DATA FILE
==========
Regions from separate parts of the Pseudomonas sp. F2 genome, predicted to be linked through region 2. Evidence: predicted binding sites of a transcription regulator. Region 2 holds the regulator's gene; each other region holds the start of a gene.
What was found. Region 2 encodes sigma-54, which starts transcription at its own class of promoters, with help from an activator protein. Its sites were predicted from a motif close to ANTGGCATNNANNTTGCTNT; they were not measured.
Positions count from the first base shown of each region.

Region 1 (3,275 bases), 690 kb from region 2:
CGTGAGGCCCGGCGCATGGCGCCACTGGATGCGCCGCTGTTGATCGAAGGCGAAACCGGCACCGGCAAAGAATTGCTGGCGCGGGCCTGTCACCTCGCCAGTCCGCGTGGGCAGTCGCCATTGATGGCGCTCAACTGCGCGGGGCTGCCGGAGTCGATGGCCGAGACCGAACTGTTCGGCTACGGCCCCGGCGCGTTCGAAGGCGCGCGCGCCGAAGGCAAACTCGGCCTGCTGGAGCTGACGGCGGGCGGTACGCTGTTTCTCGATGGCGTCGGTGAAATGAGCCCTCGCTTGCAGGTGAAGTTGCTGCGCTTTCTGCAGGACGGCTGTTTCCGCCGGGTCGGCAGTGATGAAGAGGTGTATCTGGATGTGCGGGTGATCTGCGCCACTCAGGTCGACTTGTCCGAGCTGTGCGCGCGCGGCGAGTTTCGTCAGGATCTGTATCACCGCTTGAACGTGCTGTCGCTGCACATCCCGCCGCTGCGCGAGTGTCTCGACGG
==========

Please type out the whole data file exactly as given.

Regions from separate parts of the Pseudomonas sp. F2 genome, predicted to be linked through region 2. Evidence: predicted binding sites of a transcription regulator. Region 2 holds the regulator's gene; each other region holds the start of a gene.
What was found. Region 2 encodes sigma-54, which starts transcription at its own class of promoters, with help from an activator protein. Its sites were predicted from a motif close to ANTGGCATNNANNTTGCTNT; they were not measured.
Positions count from the first base shown of each region.

Region 1 (3,275 bases), 690 kb from region 2:
CGTGAGGCCCGGCGCATGGCGCCACTGGATGCGCCGCTGTTGATCGAAGGCGAAACCGGCACCGGCAAAGAATTGCTGGCGCGGGCCTGTCACCTCGCCAGTCCGCGTGGGCAGTCGCCATTGATGGCGCTCAACTGCGCGGGGCTGCCGGAGTCGATGGCCGAGACCGAACTGTTCGGCTACGGCCCCGGCGCGTTCGAAGGCGCGCGCGCCGAAGGCAAACTCGGCCTGCTGGAGCTGACGGCGGGCGGTACGCTGTTTCTCGATGGCGTCGGTGAAATGAGCCCTCGCTTGCAGGTGAAGTTGCTGCGCTTTCTGCAGGACGGCTGTTTCCGCCGGGTCGGCAGTGATGAAGAGGTGTATCTGGATGTGCGGGTGATCTGCGCCACTCAGGTCGACTTGTCCGAGCTGTGCGCGCGCGGCGAGTTTCGTCAGGATCTGTATCACCGCTTGAACGTGCTGTCGCTGCACATCCCGCCGCTGCGCGAGTGTCTCGACGG